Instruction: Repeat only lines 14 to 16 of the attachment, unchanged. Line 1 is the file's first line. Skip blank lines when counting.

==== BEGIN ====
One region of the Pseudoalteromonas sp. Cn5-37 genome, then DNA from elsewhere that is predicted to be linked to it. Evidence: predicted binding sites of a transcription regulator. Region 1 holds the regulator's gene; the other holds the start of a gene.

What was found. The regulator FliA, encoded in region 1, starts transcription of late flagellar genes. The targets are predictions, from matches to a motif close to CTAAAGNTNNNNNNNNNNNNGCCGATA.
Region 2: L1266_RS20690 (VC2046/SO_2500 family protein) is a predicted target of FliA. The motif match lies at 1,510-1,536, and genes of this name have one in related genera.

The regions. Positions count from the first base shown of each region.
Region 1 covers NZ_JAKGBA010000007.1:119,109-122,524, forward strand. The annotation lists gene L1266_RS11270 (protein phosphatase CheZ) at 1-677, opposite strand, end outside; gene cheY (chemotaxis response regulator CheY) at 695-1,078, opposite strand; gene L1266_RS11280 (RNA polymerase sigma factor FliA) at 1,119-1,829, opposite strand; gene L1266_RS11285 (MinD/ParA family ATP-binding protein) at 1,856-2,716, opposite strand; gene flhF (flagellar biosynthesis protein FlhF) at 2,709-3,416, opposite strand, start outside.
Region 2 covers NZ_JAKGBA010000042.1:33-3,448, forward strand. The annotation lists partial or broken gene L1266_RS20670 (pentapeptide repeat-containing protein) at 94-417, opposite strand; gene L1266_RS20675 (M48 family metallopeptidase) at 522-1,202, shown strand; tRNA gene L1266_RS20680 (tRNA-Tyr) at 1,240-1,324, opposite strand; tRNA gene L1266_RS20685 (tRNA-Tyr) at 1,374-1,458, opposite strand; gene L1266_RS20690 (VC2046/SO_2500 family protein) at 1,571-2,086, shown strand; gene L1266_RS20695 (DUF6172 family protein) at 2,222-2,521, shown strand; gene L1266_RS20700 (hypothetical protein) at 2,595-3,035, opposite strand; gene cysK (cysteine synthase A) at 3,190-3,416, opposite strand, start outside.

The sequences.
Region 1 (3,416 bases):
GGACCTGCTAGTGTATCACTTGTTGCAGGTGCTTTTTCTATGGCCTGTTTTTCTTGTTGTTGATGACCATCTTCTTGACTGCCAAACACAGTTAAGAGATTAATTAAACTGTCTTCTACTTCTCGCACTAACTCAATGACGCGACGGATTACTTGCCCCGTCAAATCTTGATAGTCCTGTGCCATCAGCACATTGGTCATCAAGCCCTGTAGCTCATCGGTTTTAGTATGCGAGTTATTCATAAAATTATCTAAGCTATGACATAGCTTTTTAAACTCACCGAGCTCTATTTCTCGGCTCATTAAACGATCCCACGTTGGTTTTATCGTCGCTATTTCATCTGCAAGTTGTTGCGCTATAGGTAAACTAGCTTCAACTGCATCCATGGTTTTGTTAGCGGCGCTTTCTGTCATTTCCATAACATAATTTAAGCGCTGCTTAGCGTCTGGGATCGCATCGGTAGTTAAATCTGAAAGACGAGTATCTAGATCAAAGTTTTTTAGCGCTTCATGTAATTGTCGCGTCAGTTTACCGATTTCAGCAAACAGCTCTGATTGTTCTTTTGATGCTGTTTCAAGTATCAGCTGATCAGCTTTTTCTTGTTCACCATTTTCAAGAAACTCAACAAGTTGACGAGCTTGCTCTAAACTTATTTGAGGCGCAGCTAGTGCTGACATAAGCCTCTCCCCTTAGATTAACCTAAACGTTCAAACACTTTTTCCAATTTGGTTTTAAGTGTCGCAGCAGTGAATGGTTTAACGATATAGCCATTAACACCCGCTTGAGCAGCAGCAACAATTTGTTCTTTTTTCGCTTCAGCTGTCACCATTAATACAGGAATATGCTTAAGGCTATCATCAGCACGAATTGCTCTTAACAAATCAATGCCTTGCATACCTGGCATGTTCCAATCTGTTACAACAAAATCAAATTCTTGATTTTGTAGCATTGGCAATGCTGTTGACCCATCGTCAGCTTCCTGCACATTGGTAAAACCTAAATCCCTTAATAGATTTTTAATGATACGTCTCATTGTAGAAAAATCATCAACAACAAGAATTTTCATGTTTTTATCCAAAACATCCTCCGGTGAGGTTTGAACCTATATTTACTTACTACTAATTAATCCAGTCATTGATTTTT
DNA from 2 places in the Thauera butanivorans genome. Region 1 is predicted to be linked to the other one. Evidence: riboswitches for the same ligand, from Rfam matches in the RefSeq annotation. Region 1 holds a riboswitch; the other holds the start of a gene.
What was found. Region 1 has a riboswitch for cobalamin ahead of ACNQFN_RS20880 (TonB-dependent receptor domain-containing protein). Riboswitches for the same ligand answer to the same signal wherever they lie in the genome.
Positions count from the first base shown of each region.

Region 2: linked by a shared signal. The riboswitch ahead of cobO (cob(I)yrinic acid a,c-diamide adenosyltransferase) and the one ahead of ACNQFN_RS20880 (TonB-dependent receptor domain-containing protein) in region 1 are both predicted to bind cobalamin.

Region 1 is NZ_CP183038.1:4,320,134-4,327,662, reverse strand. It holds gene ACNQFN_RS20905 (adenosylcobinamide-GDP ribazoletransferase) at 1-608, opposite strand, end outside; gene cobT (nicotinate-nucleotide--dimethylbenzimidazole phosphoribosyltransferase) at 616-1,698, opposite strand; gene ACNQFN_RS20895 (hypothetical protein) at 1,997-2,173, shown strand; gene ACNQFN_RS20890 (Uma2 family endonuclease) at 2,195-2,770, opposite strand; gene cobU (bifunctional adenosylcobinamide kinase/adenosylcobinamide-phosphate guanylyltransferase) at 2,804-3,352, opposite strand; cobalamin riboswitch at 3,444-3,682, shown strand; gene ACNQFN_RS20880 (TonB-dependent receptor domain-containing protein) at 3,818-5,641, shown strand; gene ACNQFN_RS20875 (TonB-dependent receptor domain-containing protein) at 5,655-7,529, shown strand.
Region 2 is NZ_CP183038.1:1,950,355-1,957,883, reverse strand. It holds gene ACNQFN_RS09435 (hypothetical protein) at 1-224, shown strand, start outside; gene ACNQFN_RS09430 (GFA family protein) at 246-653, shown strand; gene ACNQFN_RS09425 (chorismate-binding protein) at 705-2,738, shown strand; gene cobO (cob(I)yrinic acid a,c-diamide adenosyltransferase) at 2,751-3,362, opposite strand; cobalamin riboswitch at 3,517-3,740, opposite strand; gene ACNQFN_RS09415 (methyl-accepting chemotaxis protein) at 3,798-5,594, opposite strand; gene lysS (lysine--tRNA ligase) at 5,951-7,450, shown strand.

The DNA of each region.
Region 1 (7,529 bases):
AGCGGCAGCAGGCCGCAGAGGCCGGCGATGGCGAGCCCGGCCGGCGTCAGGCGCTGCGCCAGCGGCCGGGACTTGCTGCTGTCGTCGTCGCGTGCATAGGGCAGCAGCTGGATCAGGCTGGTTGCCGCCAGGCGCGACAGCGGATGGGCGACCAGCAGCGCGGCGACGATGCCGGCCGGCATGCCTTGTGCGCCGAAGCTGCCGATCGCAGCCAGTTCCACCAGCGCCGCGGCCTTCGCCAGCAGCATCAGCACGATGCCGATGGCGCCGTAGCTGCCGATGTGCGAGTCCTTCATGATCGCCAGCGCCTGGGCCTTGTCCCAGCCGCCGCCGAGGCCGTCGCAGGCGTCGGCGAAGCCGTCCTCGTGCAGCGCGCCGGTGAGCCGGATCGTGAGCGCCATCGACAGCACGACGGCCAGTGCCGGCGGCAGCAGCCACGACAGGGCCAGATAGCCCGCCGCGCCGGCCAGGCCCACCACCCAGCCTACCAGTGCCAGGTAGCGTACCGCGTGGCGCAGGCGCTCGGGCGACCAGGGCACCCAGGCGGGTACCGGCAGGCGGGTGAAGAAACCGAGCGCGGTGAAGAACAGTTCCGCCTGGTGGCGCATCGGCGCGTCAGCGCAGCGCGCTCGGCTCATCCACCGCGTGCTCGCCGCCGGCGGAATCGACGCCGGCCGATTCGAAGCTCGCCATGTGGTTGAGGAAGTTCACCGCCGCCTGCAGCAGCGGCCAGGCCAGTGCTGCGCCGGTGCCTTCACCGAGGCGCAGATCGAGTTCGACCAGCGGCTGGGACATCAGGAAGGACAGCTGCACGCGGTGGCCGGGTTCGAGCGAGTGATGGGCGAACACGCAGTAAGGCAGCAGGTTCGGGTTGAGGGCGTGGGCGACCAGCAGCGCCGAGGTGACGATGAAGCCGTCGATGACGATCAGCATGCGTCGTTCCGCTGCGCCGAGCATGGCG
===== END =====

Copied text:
Region 1 is NZ_CP183038.1:4,320,134-4,327,662, reverse strand. It holds gene ACNQFN_RS20905 (adenosylcobinamide-GDP ribazoletransferase) at 1-608, opposite strand, end outside; gene cobT (nicotinate-nucleotide--dimethylbenzimidazole phosphoribosyltransferase) at 616-1,698, opposite strand; gene ACNQFN_RS20895 (hypothetical protein) at 1,997-2,173, shown strand; gene ACNQFN_RS20890 (Uma2 family endonuclease) at 2,195-2,770, opposite strand; gene cobU (bifunctional adenosylcobinamide kinase/adenosylcobinamide-phosphate guanylyltransferase) at 2,804-3,352, opposite strand; cobalamin riboswitch at 3,444-3,682, shown strand; gene ACNQFN_RS20880 (TonB-dependent receptor domain-containing protein) at 3,818-5,641, shown strand; gene ACNQFN_RS20875 (TonB-dependent receptor domain-containing protein) at 5,655-7,529, shown strand.
Region 2 is NZ_CP183038.1:1,950,355-1,957,883, reverse strand. It holds gene ACNQFN_RS09435 (hypothetical protein) at 1-224, shown strand, start outside; gene ACNQFN_RS09430 (GFA family protein) at 246-653, shown strand; gene ACNQFN_RS09425 (chorismate-binding protein) at 705-2,738, shown strand; gene cobO (cob(I)yrinic acid a,c-diamide adenosyltransferase) at 2,751-3,362, opposite strand; cobalamin riboswitch at 3,517-3,740, opposite strand; gene ACNQFN_RS09415 (methyl-accepting chemotaxis protein) at 3,798-5,594, opposite strand; gene lysS (lysine--tRNA ligase) at 5,951-7,450, shown strand.

The DNA of each region.